Haragan v. Commissioner Social Security Administration, No. 3:2017cv00214 - Document 30 (D. Or. 2018)

Court Description: OPINION AND ORDER. The Commissioner's decision is AFFIRMED. Signed on 9/18/2018 by Magistrate Judge Youlee Yim You. (pvh)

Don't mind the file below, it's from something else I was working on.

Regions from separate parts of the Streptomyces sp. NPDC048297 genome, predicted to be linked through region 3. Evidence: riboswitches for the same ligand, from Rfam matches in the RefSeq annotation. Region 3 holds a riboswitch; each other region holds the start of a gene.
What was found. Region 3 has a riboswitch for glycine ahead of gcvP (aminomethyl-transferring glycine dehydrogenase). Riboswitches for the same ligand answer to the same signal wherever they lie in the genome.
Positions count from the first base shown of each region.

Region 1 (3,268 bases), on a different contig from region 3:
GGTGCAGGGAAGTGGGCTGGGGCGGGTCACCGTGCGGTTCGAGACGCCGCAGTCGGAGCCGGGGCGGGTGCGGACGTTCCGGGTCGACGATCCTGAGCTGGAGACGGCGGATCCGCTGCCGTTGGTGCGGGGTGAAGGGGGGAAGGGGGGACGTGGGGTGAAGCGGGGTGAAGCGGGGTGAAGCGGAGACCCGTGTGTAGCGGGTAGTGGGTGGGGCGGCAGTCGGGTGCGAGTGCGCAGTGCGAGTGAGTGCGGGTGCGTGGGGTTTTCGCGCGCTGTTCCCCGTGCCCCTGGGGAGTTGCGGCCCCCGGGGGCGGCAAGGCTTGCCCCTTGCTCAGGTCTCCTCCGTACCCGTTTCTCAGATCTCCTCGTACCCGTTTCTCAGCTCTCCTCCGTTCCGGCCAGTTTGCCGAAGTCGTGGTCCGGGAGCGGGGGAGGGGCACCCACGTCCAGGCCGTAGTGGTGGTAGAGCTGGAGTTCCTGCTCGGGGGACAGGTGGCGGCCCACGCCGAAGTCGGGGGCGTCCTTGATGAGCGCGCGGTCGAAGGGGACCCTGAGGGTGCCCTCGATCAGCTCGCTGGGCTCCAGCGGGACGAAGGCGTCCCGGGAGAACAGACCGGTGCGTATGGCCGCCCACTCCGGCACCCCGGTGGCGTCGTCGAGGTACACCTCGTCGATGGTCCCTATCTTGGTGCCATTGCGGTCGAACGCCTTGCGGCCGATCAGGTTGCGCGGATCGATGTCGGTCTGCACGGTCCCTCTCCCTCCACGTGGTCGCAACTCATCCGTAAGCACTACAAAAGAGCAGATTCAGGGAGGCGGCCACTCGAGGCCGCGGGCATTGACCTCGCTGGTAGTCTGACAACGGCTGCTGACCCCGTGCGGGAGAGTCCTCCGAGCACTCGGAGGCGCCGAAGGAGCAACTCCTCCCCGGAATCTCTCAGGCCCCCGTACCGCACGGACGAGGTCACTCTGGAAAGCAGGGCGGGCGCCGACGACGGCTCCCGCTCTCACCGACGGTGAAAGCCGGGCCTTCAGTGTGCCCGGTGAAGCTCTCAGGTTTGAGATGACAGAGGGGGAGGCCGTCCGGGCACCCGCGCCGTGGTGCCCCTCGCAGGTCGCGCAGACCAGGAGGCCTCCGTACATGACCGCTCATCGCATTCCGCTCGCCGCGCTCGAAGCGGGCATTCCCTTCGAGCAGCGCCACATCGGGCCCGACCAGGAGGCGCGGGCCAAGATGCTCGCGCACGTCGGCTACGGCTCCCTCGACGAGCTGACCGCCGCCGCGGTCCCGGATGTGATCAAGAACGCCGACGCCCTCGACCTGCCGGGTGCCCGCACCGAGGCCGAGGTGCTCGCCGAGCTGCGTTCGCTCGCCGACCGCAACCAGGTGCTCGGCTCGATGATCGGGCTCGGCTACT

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Haragan v. Commissioner Social Security Administration Doc. 30 UNITED STATES DISTRICT COURT DISTRICT OF OREGON PORTLAND DIVISION REX H.,1 Plaintiff, Case No. 3:17-cv-00214-YY v. OPINION AND ORDER COMMISSIONER, Social Security Administration, Defendant. YOU, Magistrate Judge: Plaintiff, Rex. H., seeks judicial review of the final decision by the Commissioner of Social Security (“Commissioner”) denying his application for Disability Insurance Benefits (“DIB”) under Title II of the Social Security Act (“Act”). 42 U.S.C. §§ 401-433. This court has jurisdiction to review the Commissioner’s decision pursuant to 42 U.S.C. § 405(g). All parties have consented to allow a Magistrate Judge to enter final orders and judgment in this case in accordance with FRCP 73 and 28 U.S.C. § 636(c). ECF #5. For the reasons below, the Commissioner’s decision is AFFIRMED. 1 In the interest of privacy, this opinion uses only the first name and the initial of the last name of the non-governmental party or parties in this case. 1 – OPINION AND ORDER Dockets.Justia.com ADMINISTRATIVE HISTORY In July 2015, plaintiff protectively filed for DIB alleging a disability onset date of July 7, 2015. Tr. 19.2 He requested a hearing after his application was denied initially and on reconsideration. Tr. 76, 90. On July 11, 2016, a hearing was held before Administrative Law Judge (“ALJ”) Vadim Mozyrsky, wherein plaintiff was represented by counsel and testified, as did a vocational expert (“VE”). Tr. 32-64. At the hearing, plaintiff amended his alleged disability onset date to October 2, 2012. Tr. 19. The ALJ issued a decision on August 10, 2016, finding plaintiff not disabled within the meaning of the Act. Tr. 16-26. After the Appeals Council denied his request for review, plaintiff filed a complaint in this court. Tr. 1-4. The ALJ’s decision is therefore the Commissioner’s final decision subject to review by this court. 20 C.F.R. §§ 404.981, 422.210. BACKGROUND Born in 1955, plaintiff was 60 years old on the alleged disability onset date, and 61 years old at the time of his administrative hearing. Tr. 146. He completed one year of college. Tr. 168. He had past relevant work experience as a webpage designer. Tr. 26, 169. Plaintiff alleged disability due to depression, bipolar disorder, high blood pressure, degenerative disc disease, bilateral “shoulder problems,” and Lyme disease. Tr. 167. STANDARD OF REVIEW The reviewing court must affirm the Commissioner’s decision if it is based on proper legal standards and the findings are supported by substantial evidence in the record. 42 U.S.C. § 405(g); Lewis v. Astrue, 498 F.3d 909, 911 (9th Cir. 2007). This court must weigh the evidence 2 Citations are to the page(s) indicated in the official transcript of the record filed on August 22, 2017 (ECF #12). 2 – OPINION AND ORDER that supports and detracts from the ALJ’s conclusion and “‘may not affirm simply by isolating a specific quantum of supporting evidence.’” Garrison v. Colvin, 759 F.3d 995, 1009-10 (9th Cir. 2014) (quoting Lingenfelter v. Astrue, 504 F.3d 1028, 1035 (9th Cir. 2007)). The reviewing court may not substitute its judgment for that of the Commissioner when the evidence can reasonably support either affirming or reversing the decision. Parra v. Astrue, 481 F.3d 742, 746 (9th Cir. 2007) (citation omitted). Instead, where the evidence is susceptible to more than one rational interpretation, the Commissioner’s decision must be upheld if it is “supported by inferences reasonably drawn from the record.” Tommasetti v. Astrue, 533 F.3d 1035, 1038 (9th Cir. 2008) (citation omitted); see also Lingenfelter, 504 F.3d at 1035. SEQUENTIAL ANALYSIS AND ALJ FINDINGS Disability is the “inability to engage in any substantial gainful activity by reason of any medically determinable physical or mental impairment which can be expected to result in death or which has lasted or can be expected to last for a continuous period of not less than 12 months.” 42 U.S.C. § 423(d)(1)(A). The ALJ engages in a five-step sequential inquiry to determine whether a claimant is disabled within the meaning of the Act. This sequential analysis is set forth in Social Security Administration (“Agency”) regulations, 20 C.F.R. § 404.1520, in Ninth Circuit case law, Lounsburry v. Barnhart, 468 F.3d 1111, 1114 (9th Cir. 2006) (discussing Tackett v. Apfel, 180 F.3d 1094, 1098-99 (9th Cir. 1999)), and in the ALJ’s decision, Tr. 20-21. At step one, the ALJ concluded that plaintiff had not engaged in substantial gainful activity since October 2, 2012, the alleged onset date of disability. Tr. 21. At step two, the ALJ determined that plaintiff had the following severe impairments: obesity, degenerative disc disease, hypertension, and bilateral shoulder cuff pathology. Id. The 3 – OPINION AND ORDER ALJ further found plaintiff’s sleep apnea, depression, and anxiety were non-severe medically determinable impairments. Id. At step three, the ALJ concluded plaintiff did not have an impairment or combination of impairments that met or equaled any listed impairment. Tr. 22. The ALJ then found plaintiff has the residual functional capacity (“RFC”) to perform less than the full range of light work as defined in 20 C.F.R. § 404.1567(b), with the following limitations: He can lift and carry 20 pounds occasionally and 10 pounds frequently. He can sit 6 hours out of an 8-hour day, stand and walk 6 hours total out of an 8-hour day. He can push and pull as much as he can lift and carry. He is limited to occasional overhead reaching. He can never work at unprotected heights, around moving mechanical parts, or operate a motor vehicle. Tr. 22. The ALJ determined at step four that plaintiff was capable of performing his past relevant work as a web designer. Tr. 26. Accordingly, the ALJ determined that plaintiff was not disabled at any time through the date of his decision. Id. DISCUSSION Plaintiff argues the ALJ erred by: (1) failing to give clear and convincing reasons for discrediting his symptom testimony; (2) failing to find his mental health impairments severe at step two; and (3) failing to provide germane reasons for rejecting the opinion of Patricia Goldstein, QMHP. I. Plaintiff’s Symptom Testimony Plaintiff contends the ALJ erred by finding his symptom allegations less than fully credible. 4 – OPINION AND ORDER A. Relevant Law When a claimant has medically-documented impairments that could reasonably be expected to produce some degree of the symptoms complained of, and the record contains no affirmative evidence of malingering, “the ALJ can reject the claimant’s testimony about the severity of . . . symptoms only by offering specific, clear and convincing reasons for doing so.” Smolen v. Chater, 80 F.3d 1273, 1281 (9th Cir. 1996) (citation omitted). A general assertion that the claimant is not credible is insufficient; the ALJ must “state which . . . testimony is not credible and what evidence suggests the complaints are not credible.” Dodrill v. Shalala, 12 F.3d 915, 918 (9th Cir. 1993). The reasons proffered must be “sufficiently specific to permit the reviewing court to conclude that the ALJ did not arbitrarily discredit the claimant’s testimony.” Orteza v. Shalala, 50 F.3d 748, 750 (9th Cir. 1995) (internal citation omitted). If the “ALJ’s credibility finding is supported by substantial evidence in the record, [the court] may not engage in second-guessing.” Thomas v. Barnhart, 278 F.3d 947, 959 (9th Cir. 2002) (citation omitted). The Administration’s new ruling, applicable here, clarifies that “adjudicators will not assess an individual’s overall character or truthfulness in the manner typically used during an adversarial court litigation.” Social Security Ruling (“SSR”) 16-3p, available at 2016 WL 1119029, at *10. Rather, an ALJ must “consider [a claimant]’s statements about the intensity, persistence, and limiting effects of symptoms, and [] evaluate whether the statements are consistent with objective medical evidence and the other evidence.” Id. at *6. B. Background Facts Plaintiff testified that he stopped working sometime in 2011 because he and his wife were acting as caretakers for their terminally ill parents. Tr. 39. He became very upset and “lost all drive” after his mother passed away in July 2012. Id. He had difficulty focusing and usually 5 – OPINION AND ORDER stayed in bed until 1:00 or 2:00 pm. Tr. 40. He took Depakote for nine years and found it helpful in preventing his bipolar swings. Tr. 41. Three weeks before the hearing, plaintiff began taking a new antidepressant because his old medication, Citalopram, was not helping. Tr. 42. He also took Lorazepam at night because he had panic attacks when he put his CPAP mask on. Id. His depression caused him to withdraw and procrastinate. Tr. 44. He forgot shopping items without a list. Id. He could shop alone to get “something quick” for his wife, but preferred to go to the store with her instead, which they did a “couple of times a week.” Id. Plaintiff did not clean his home because his wife did. Tr. 45. Although he believed he was capable of preparing his own meals, he did not do so because his wife cooked for him. Id. Plaintiff further testified about his bilateral rotator cuff damage. Tr. 46. He explained that his physician indicated surgery was needed, but he was waiting to obtain an MRI. Tr. 56. Undergoing an MRI was difficult for plaintiff because of his large size and need for sedation due to claustrophobia. Tr. 46. Plaintiff stated that his doctors were no longer giving him steroid injections in his shoulders, which had been generally helpful in the past. Tr. 57. He could lift 20 pounds occasionally and 10 pounds frequently, but could not do so on a daily basis due to joint irritation and inflammation. Tr. 58-59. Plaintiff described having lower back pain due to “disc issues”; he could stand for only 20 to 30 minutes at a time before needing to lean on something. Tr. 47. He could walk approximately eight blocks before needing to stop for rest and could sit for only 30 minutes at a time. Id. He had been experiencing partial left-hand numbness and occasionally experienced tremors when using his left hand, which caused him to drop things. Tr. 48-49, 59-60. He took Norco for pain. Tr. 50-51. 6 – OPINION AND ORDER Plaintiff related that he used to be an avid hunter and fisherman, but no longer had any hobbies and had not gone fishing since 2012 because he had a fear of water following a fishing boat accident. Tr. 49. He claimed he could no longer work as a web designer because he had difficulty being creative and had problems integrating “newer features.” Tr. 50. When questioned by the ALJ about a November 2015 medical record that stated he was working 20 hours per week, plaintiff surmised it was an old medical note that inadvertently had been carried forward. Tr. 54. A chart note from January 2015 reads that plaintiff told his primary care physician he worked from home on his computer and was concerned his mid-day naps were negatively affecting his work production. Tr. 54-56, 455. At the hearing, plaintiff claimed that he was not actually working at that time, but had not been honest with his doctor because he was too embarrassed and proud to tell him the truth. Tr 55. Plaintiff, however, admitted he “was looking for work at that time.” Tr. 56. C. Mental Health Impairments The ALJ concluded that plaintiff’s impairments relating to depression and anxiety were inconsistent with his “minimal and sporadic treatment.” Tr. 23. “[A]n unexplained, or inadequately explained, failure to seek treatment or follow a prescribed course of treatment . . . . can cast doubt on the sincerity of [a] claimant’s [symptom] testimony.” Fair v. Bowen, 885 F.2d 597, 603 (9th Cir. 1989). The ALJ noted that plaintiff failed to follow through on a neuropsychological evaluation referred by Dr. Ellen Andrae in October 2012, and did not see a psychologist until May 2015. Tr. 24, 280, 432. In fact, the ALJ noted, that there was “no evidence” that plaintiff sought any mental health treatment for two and a half years between October 2012 and May 2015. Tr. 24. Moreover, psychologist Dr. Jeri Turgesen referred plaintiff to Yamhill County Health and 7 – OPINION AND ORDER Human Services for therapy and medication evaluation in May 2015, but as the ALJ noted, plaintiff “did not return to see Dr. Turgesen or any other mental health treatment provider until March 2016, almost a year later.” Tr. 24; see also Tr. 475-77, 787-88. The ALJ also found plaintiff’s alleged memory loss was contradicted by the objective medical evidence. Specifically, the ALJ found that although plaintiff “was assessed with memory loss associated with severe depression [in October 2012], [] there [w]as no evidence of memory deficits on mental status exam and no formal testing was done.” Tr. 24 (citing Tr. 27385). The ALJ further noted that during a medical appointment on June 8, 2016— approximately one month before his hearing—plaintiff denied experiencing any paranoia or hallucinations, except for one past incident where he saw inanimate objects moving when he was working long hours in a high stress career. Tr. 24, 861. However, “[o]ne week later, [plaintiff] reported paranoid thoughts and auditory hallucinations.” Tr. 24, 850. Plaintiff does not address these seemingly inconsistent statements. Plaintiff argues the ALJ overlooked that, during the relevant time frame, he was prescribed psychotropic medications by his primary care physician, Dr. Randall Blome. To the contrary, the ALJ expressly considered the fact that plaintiff was prescribed psychotropic medications for many years. Tr. 23. However, the ALJ found plaintiff’s alleged memory loss and assessed “pseudodementia” were contradicted by plaintiff’s normal mental status exam. Tr. 24, 280; see also Bray v. Comm’r of Soc. Sec. Admin., 554 F.3d 1219, 1228 (9th Cir. 2009) (holding an ALJ “need not accept the opinion of any physician, including a treating physician, if that opinion is brief, conclusory, and inadequately supported by clinical findings”). 8 – OPINION AND ORDER D. Physical Impairments The ALJ found the evidence supported some limitations in physical functioning but that plaintiff’s allegations of debilitating symptoms were not consistent with the treatment record. Tr. 24. Specifically, the ALJ noted that an MRI taken in March 2013 showed a full-thickness tear of the anterior supraspinatus tendon. Tr. 24, 287. However, although plaintiff was scheduled for arthroscopic surgery the following month, he did not have this surgery, and instead received a cortisone injection. Tr. 24, 426. Plaintiff argues the ALJ erroneously faulted him for not undergoing shoulder surgery without discussing the reasons why the surgery was not performed. At the hearing, plaintiff asserted that he cannot undergo shoulder surgery until he has obtained an MRI, and that he has been unable to obtain an MRI due to his size, claustrophobia, and need for sedation. Tr. 46, 56. Plaintiff’s unsuccessful MRIs in December 2015 and April 2016, however, do not explain why he could not undergo shoulder surgery in April 2013 after he had an MRI in March 2013. Tr. 621, 630. Indeed, surgery had been scheduled for April 20, 2013, based on the results of the MRI that was successfully conducted on March 23, 2013, less than a month earlier. Tr. 287, 426. Ninth Circuit case law “is clear that if a claimant complains about disabling pain but fails to seek treatment, or fails to follow prescribed treatment, for the pain, an ALJ may use such failure as a basis for finding the complaint unjustified or exaggerated.” Orn v. Astrue, 495 F.3d 625, 638 (9th Cir. 2007); see also SSR 16-3p, at *9. Moreover, the ALJ did not completely discredit plaintiff’s symptom testimony. Based on the limitations that the ALJ set for lifting, carrying, and reaching in the RFC, it is apparent the ALJ found that plaintiff’s testimony regarding his rotator cuff symptoms was credible to the extent supported by the record. Tr. 22. 9 – OPINION AND ORDER The ALJ also found plaintiff’s reports to his medical providers undermined his allegations that he was unable to work. For example, in January 2015, plaintiff reported to Dr. Blome that he worked from home on his computer and expressed concern that his fatigue and mid-day naps were affecting his work production. Tr. 25, 455. The following month, plaintiff reported to a registered nurse that he had a “desk job.” Tr. 25, 565. When he first saw Dr. Turgesen in May 2015, plaintiff “attributed his employment difficulties to legal concerns related to charges of securities violations.” Tr. 24, 476. The same month, he informed Dr. Blome that he worked as a web page designer, but was having “serious financial problems” because he was “involved in a business that had legal issues where the owner of the company went to prison.” Tr. 25, 471. Plaintiff stated that, while he “was found not guilty of crimes, when people look up his company all the information on this makes people not want to hire him.” Tr. 471. He also stated that he had a habit of doing work for people who did not pay him. Id. In April 2016, plaintiff reported he had a “lack of clients” due to “online slander.” Tr. 24, 858. The ALJ found that based on plaintiff’s “self-report,” “his lack of work [wa]s related to legal issues rather than his impairments.” Tr. 24. An ALJ may discount a claimant’s symptom testimony based on evidence that the claimant is not working for reasons other than disability. Bruton v. Massanari, 268 F.3d 824, 828 (9th Cir. 2001). Moreover, plaintiff’s reports that he was working in 2015 and 2016 directly contradict his assertion that he stopped working sometime in 2011 or 2012 due to his disabling symptoms. Tr. 25, 39, 167-68; see Light v. Soc. Sec. Admin., 119 F.3d 789, 792 (9th Cir. 1997) (noting that an ALJ may find a claimant is not credible “based on conflicts between his testimony and his own conduct”). Plaintiff argues that although legal issues might have interfered with his ability to work, that does not mean his impairments did not also prevent him from working. However, given 10 – OPINION AND ORDER plaintiff’s repeated statements to various medical sources that he was unable to work due to legal issues, the ALJ’s determination was a reasonable interpretation of the record and is supported by substantial evidence. Tr. 56, 415, 471, 476, 858; see also Burch v. Barnhart, 400 F.3d 676, 679 (9th Cir. 2005) (variable interpretations of the evidence are insignificant when the ALJ’s finding is supported by substantial evidence). The ALJ further found that plaintiff’s treatment records indicated a more active lifestyle than he alleged. Tr. 25. An ALJ may discount a claimant’s symptom testimony if it is inconsistent with the claimant’s activities of daily living or if the claimant’s participation in everyday activities indicates capacities that are transferrable to a work setting. Orn, 495 F.3d at 639; Molina v. Astrue, 674 F.3d 1104, 1112-13 (9th Cir. 2012). A claimant, however, need not be utterly incapacitated to receive disability benefits, and sporadic completion of minimal activities is insufficient to support a negative credibility finding. Vertigan v. Halter, 260 F.3d 1044, 1050 (9th Cir. 2001); see also Reddick v. Chater, 157 F.3d 715, 722 (9th Cir. 1998). In discussing plaintiff’s activities of daily living, the ALJ first noted that in January 2013, plaintiff almost drowned while he and his son tried to retrieve an anchor they had lost the day before while sturgeon fishing. Tr. 25, 418. Plaintiff reported that the boat sank, and he and his son, who were not wearing life jackets, clung to a single floatation cushion for 45 minutes until they were able to reach safety. Tr. 418. The ALJ also noted that in May 2013, plaintiff reported cleaning his koi pond a few weeks earlier. Tr. 25. This was shortly after plaintiff was diagnosed with a torn rotator cuff and scheduled for surgery he ultimately did not undergo. Tr. 427. Finally, the ALJ noted that in March 2016, plaintiff reported increased involvement at church, participating in various volunteer opportunities and a senior group. Tr. 25, 788. 11 – OPINION AND ORDER Plaintiff argues the “ALJ erred because he failed to address the limited nature of [his] daily activities and whether such activities were transferable to the work place.” Pl.’s Br. 12, ECF #21. In considering daily activities, however, workplace transferability is not the only basis for which an ALJ may find a claimant’s symptom testimony less than fully credible. See Molina, 674 F.3d at 1112-13. Here, the ALJ permissibly found plaintiff’s fishing and koi pond cleaning activities inconsistent with his symptom allegations (Tr. 25), including his assertions that he suffered from persistent and extreme joint and muscle pain, had no motivation, required daily mid-day naps, lived like a “hermit,” could sit for only 30 minutes at a time, and could not hold objects for any length of time without dropping them. Tr. 48, 60, 188-95. That is not to say the ALJ’s analysis was flawless. Because the ALJ made no finding of workplace transferability with regard to plaintiff’s limited church activities, and because those activities are not inconsistent with plaintiff’s testimony, the ALJ’s reliance on those activities was error. Tr. 40, 192. However, given the other “clear and convincing” reasons the ALJ provided for finding plaintiff’s symptom testimony less than credible, that error is harmless. Burch, 400 F.3d at 679. The ALJ further found plaintiff’s reports of back pain were not entirely consistent with his treatment record. Tr. 25. Specifically, the ALJ noted that although plaintiff endorsed tenderness to palpation on examination in November 2015, bilateral straight leg tests were negative and he had normal deep tendon reflexes. Tr. 25, 821. The ALJ also observed that “[t]he records contain little evidence concerning [plaintiff’s] back” other than treatment with Norco. Tr. 25. An ALJ may not reject a claimant’s “statements about the intensity and persistence of [his] pain or other symptoms or about the effect [his] symptoms have on [his] ability to work solely because the available objective medical evidence does not substantiate [his] statements.” 12 – OPINION AND ORDER 20 C.F.R. § 404.1529(c)(2). An ALJ may, however, consider medical evidence as a relevant factor in determining the credibility of a claimant’s symptom testimony, including medical evidence contradicting the claimant’s testimony. Rollins v. Massanari, 261 F.3d 853, 857 (9th Cir. 2001); see also Johnson v. Shalala, 60 F.3d 1428, 1434 (9th Cir. 1995). Thus, the ALJ appropriately considered that medical records contradicted plaintiff’s claims of back pain. Plaintiff asserts for the first time in his reply that his failure to follow his doctors’ recommendations was influenced by his mental health impairments. Pl.’s Reply 10, ECF #29. The court is not required to consider arguments raised for the first time in a reply brief. Lentini v. Cal. Ctr. for the Arts, Escondido, 370 F.3d 837, 843 n.6 (9th Cir. 2004). In any event, plaintiff’s contention is belied by the fact he regularly sought medical treatment (albeit not to the extent plaintiff’s doctors found necessary) in spite of his complaints of severe depression and associated psychological issues. See, e.g., Tr. 363, 377, 415-18, 427, 430, 439, 442, 455. II. Step Two Plaintiff contends the ALJ erroneously found his depression and anxiety not “severe” at step two. The step two inquiry is a de minimis screening device used to dispose of groundless claims. Bowen v. Yuckert, 482 U.S. 137, 153-54 (1987). The claimant bears the burden of establishing he has a severe impairment at step two by providing objective medical evidence. 20 C.F.R. § 404.1512(a). An impairment is “not severe” if it does not “significantly limit” a claimant’s ability to conduct basic work activities. 20 C.F.R. § 404.1520(c); see also Sullivan v. Zebley, 493 U.S. 521, 525 (1990). If an ALJ fails to properly identify a severe impairment at step two, but nonetheless considers the erroneously omitted impairment at subsequent steps of the sequential evaluation process, the step two error is harmless. Lewis, 498 F.3d at 911. 13 – OPINION AND ORDER At step two, the ALJ found plaintiff had no limitation in the functional areas of activities of daily living and social functioning; mild limitation in concentration, persistence, or pace; and no episodes of decompensation of extended duration. Tr. 22 (citing 20 C.F.R. § 404.1520a). Based on these findings, the ALJ determined plaintiff’s mental health impairments were not severe. The ALJ relied on plaintiff’s function report as the sole basis for finding he had no limitation in activities of daily living. Tr. 22, 188-95. Plaintiff’s function report does not support this finding. See Tr. 188-95. Thus, the ALJ’s step two finding was not based on substantial evidence. However, because the ALJ considered plaintiff’s psychological impairments at the subsequent steps of the sequential analysis, and gave sufficient reasons for not crediting the alleged limitations, the ALJ’s error at step two was harmless. See Tr. 22-24; Lewis, 498 F.3d at 911. Plaintiff further contends that the ALJ erred in failing to include any limitations relating to his mental health impairments in the RFC. This assertion unavailing for the same reason; plaintiff points to no limitations arising from his mental impairments that the ALJ did not appropriately reject in evaluating his symptom testimony and medical evidence. See Tr. 22-24. III. Lay Medical Opinion Evidence Plaintiff next argues the ALJ improperly rejected the opinion of Patricia Goldstein, QMHP, who treated him in June 2016. While only “acceptable medical sources” can diagnose and establish that a medical impairment exists, evidence from “other sources” can be used to determine the severity of an impairment and how it affects the claimant’s ability to work. 20 C.F.R. § 404.1513. “Other sources” include, but are not limited to, social workers and therapists. SSR 06-03p, available at 2006 WL 2329939. To disregard the opinion of an “other” source, 14 – OPINION AND ORDER such as Goldstein, the ALJ must provide a reason that is germane to that witness and adequately supported by the record. Turner v. Comm’r of Soc. Sec., 613 F.3d 1217, 1223-24 (9th Cir. 2010) (citation omitted). In June 2016, at the request of plaintiff’s attorney, Goldstein submitted a questionnaire regarding plaintiff’s ability to work. Tr. 868-71. She had been treating plaintiff for two months, “as availability permit[ted].” Tr. 868. Assessing plaintiff’s functional limitations was outside the scope of her practice. Tr. 870. Goldstein noted that plaintiff’s diagnoses included major depressive disorder and post-traumatic stress disorder. Tr. 868. She described plaintiff’s symptoms as “lethargy, worthless, no motivation, no concentration, feels stuck, not interested in anything, over sleeps, decreased eating, [illegible] anger.” Id. She also reported that plaintiff had recently been experiencing auditory hallucinations. Tr. 869. Goldstein opined that plaintiff would be unable to succeed in the workplace because his symptoms were “too impacting.” Tr. 871. Specifically, she opined that plaintiff would need to take unscheduled breaks at work because his energy level and attention were “rather severe,” and he would miss two workdays or more in a month because he was unable to make it through an eight-hour day without falling asleep. Id. The ALJ gave Goldstein’s opinion “little weight” because “[s]he had treated the claimant for only 2 months and her opinion is not consistent with the longitudinal record, which reflects only minimal and sporadic mental health treatment.” Tr. 24. Plaintiff argues the ALJ erred because he did not address the “six regulatory factors” outlined in SSR 06-03p. Pl.’s Reply 8, ECF #29. Plaintiff, however, fails to acknowledge that “[n]ot every factor for weighing opinion evidence will apply in every case. The evaluation of an opinion from a medical source who is not an ‘acceptable medical source’ depends on the particular facts in each case.” SSR 06-03p, at 15 – OPINION AND ORDER *5. Based on this case-specific approach, the ALJ considered two of the relevant factors endorsed by SSR 06-03p: “How long the source has known and how frequently the source has seen the individual, [and] [h]ow consistent the opinion is with other evidence.” Id. at *4. Plaintiff argues the ALJ’s reliance on Goldstein’s brief treating relationship with plaintiff to discount her questionnaire was erroneous because she had enough experience with him to form an opinion. As the Commissioner notes, however, the record reflects that “plaintiff only met with Ms. Goldstein once, on June 15, 2016, approximately one week prior to the date of Ms. Goldstein’s opinion,” and less than one month prior to the hearing. Def.’s Br. 7, ECF #2 (citing Tr. 850). An ALJ may properly give less weight to “other source” opinion based on a limited treating relationship. 20 C.F.R. § 404.1527(c)(2)(i)-(ii). Plaintiff also argues the ALJ erroneously found his mental health treatment was minimal and sporadic; however, that argument is unavailing for the reasons already discussed herein. Accordingly, the ALJ gave sufficiently germane reasons for giving Goldstein’s opinion little weight. See 20 C.F.R. § 404.1527(c)(2)(i)-(ii) & (4). ORDER Based on the foregoing, the Commissioner’s decision is AFFIRMED. DATED September 18, 2018. /s/ Youlee Yim You Youlee Yim You United States Magistrate Judge 16 – OPINION AND ORDER